British Christmas culture is based at least in some ways upon the simple realisation that nobody has written a festive ditty called “Let it Rain” yet, (at least not outside of an evangelical Church revival service) and the truth that we're pretty certain they'll never be a song called “dirty, grey and miserable, wonderland”. We're realists after all.

Okay, so I maybe exaggerating the cultural differences somewhat. In some ways, however, I understand that this is what coming home means, it means a return to a place that you once knew so well. So well that you knew all of its ways on a subconscious level and then realising that the cultural responses are no longer automatic to you. The place you were born feels foreign and alien, not that the country you have moved to feels any better, any less alien, but is somewhat disconcerting when you feel these feelings about the place you're from.

It could be argued that there is something naturally optimistic and idealistic in the American psyche, life here is referred to as the American dream, after all. This is the land that a whole continent emigrated to and explored to find a new meaning to what it meant to live. It is generations of expectation in geographical form. It is, therefore, a place equally utopia and dystopia, dream and nightmare (for some) depending on the person, whatever else it may be though it is always hopeful.

On the flipside, the British are no less hope filled, however its certainly true that the native Brit is a realist rather than an idealist. Its not that we, as a race, are wary of dreams but we tend to use practicality to guide us rather than whimsy. Simply stated, There's no point writing about snow if rain's falling outside, no matter how much you love “Elf'. Deal with what's in front of you first and remember that idealism doesn't always put food on the table.

As we drove up the M1 and towards the steeltown of my youth, I came to an epiphany, a moment of realisation, that I fit neither nation totally anymore. I am as much a realist as these grey skies taught me to be and I have felt a cold wind rolling off the North Sea and I know that in life, to borrow a phrase from George R.R. Martin, “Winter is Coming”.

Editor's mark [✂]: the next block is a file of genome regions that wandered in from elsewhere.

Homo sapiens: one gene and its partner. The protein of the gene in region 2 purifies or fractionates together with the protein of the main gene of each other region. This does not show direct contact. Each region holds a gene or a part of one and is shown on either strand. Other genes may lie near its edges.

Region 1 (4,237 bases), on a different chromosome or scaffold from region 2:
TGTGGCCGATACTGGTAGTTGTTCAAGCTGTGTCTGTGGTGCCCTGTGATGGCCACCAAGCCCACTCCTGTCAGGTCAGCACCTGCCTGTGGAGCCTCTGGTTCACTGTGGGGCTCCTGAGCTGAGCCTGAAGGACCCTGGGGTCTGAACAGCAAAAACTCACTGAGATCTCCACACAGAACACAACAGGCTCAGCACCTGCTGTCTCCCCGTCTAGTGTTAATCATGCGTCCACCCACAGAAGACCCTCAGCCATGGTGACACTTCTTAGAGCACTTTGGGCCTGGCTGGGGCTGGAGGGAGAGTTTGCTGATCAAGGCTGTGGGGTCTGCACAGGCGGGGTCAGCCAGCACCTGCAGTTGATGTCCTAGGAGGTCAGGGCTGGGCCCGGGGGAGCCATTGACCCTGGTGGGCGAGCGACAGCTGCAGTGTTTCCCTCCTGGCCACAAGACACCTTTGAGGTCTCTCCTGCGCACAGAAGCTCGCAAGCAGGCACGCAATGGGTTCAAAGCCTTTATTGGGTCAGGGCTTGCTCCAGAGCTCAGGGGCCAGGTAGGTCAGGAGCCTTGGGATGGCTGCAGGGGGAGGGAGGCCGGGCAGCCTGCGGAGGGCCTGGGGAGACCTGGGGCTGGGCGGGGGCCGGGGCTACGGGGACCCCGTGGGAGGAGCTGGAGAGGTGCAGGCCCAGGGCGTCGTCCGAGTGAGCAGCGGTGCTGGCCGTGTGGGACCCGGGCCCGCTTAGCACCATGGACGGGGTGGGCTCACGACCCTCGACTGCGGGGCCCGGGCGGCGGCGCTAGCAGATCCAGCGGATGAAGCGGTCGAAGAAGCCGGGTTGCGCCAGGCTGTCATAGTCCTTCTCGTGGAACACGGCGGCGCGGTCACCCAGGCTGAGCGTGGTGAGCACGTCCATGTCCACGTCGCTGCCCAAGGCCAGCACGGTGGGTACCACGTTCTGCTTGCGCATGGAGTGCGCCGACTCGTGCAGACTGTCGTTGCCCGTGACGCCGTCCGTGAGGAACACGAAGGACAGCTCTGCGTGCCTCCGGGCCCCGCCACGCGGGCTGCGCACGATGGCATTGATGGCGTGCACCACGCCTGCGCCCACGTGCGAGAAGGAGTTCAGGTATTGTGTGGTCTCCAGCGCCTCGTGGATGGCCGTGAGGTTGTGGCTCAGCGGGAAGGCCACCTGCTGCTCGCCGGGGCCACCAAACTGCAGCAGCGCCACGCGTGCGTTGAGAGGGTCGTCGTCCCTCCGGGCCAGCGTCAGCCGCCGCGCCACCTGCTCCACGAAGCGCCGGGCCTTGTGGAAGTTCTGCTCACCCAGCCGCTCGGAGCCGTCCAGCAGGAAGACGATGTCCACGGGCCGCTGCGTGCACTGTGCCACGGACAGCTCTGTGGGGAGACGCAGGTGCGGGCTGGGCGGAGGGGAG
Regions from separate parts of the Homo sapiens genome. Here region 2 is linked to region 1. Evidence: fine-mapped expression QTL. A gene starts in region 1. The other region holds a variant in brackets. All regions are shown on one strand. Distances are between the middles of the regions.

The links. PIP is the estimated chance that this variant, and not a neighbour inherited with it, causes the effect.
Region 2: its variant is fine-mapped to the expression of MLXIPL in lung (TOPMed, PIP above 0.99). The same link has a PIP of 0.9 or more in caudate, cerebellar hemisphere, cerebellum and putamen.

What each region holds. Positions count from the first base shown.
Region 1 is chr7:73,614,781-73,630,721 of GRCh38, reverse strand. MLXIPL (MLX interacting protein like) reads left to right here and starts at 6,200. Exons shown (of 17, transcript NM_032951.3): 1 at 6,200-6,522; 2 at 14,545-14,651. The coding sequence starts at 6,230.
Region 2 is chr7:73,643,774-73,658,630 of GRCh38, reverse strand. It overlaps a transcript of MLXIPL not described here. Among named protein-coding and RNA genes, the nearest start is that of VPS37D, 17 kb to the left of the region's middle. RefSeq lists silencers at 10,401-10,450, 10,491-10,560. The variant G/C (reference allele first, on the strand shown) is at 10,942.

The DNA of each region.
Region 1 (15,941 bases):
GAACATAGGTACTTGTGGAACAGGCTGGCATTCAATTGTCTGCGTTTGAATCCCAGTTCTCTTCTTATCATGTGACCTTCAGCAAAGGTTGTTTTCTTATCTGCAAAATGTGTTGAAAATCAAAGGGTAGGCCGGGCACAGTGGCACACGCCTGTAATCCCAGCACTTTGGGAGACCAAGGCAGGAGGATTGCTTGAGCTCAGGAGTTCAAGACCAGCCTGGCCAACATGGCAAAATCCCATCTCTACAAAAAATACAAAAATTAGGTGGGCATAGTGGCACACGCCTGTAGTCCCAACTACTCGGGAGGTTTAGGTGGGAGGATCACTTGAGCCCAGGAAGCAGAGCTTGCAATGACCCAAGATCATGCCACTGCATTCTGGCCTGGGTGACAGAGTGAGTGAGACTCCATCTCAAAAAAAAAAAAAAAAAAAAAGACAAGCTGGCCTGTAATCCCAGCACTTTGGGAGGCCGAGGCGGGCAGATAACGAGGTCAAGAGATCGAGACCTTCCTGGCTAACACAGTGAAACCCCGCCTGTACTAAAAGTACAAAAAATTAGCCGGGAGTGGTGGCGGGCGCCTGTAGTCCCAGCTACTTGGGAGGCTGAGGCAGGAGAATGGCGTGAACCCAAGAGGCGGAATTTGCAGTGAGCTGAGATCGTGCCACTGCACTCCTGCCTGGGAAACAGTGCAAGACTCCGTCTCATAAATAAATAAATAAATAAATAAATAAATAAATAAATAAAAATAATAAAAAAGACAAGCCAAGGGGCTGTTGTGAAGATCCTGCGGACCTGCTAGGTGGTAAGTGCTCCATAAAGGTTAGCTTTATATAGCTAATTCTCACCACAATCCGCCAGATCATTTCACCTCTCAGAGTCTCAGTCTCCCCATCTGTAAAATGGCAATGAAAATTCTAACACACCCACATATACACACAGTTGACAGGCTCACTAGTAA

I have also though, looked upon azure blue skies at the places where the prairies begin and seen them go on forever and I am affected by the dreams that lie beyond those horizons.

I am, in my heart, somehow, a citizen of both nations, I am affected by both traditions, my cultural mindset straddling the ancient Atlantic. I am now at home as much in the Mid-West of the USA as the North of England and each land tugs at my heart. I am a student of Mark Twain and Dickens both now, in equal measure. Still though, after all that is acknowledged, British Christmas music is definitely more fun...

Till next time
Goodbye Geekranters!





Monday, 29 January 2018

Geekrant vs the Sci-Fi Hotel.

Greetings Geekranters!

Welcome once more, to this record of my crazy life on these transatlantic shores. I'm continually blessed that so many of you choose to join me in my quest to understand the differences, this new life has bought me. So I knew I must continue my writings in record time, for I feel it would be unfair to leave you caught in narrative limbo waiting for the resolution of my own epic tale of airport bound purgatory.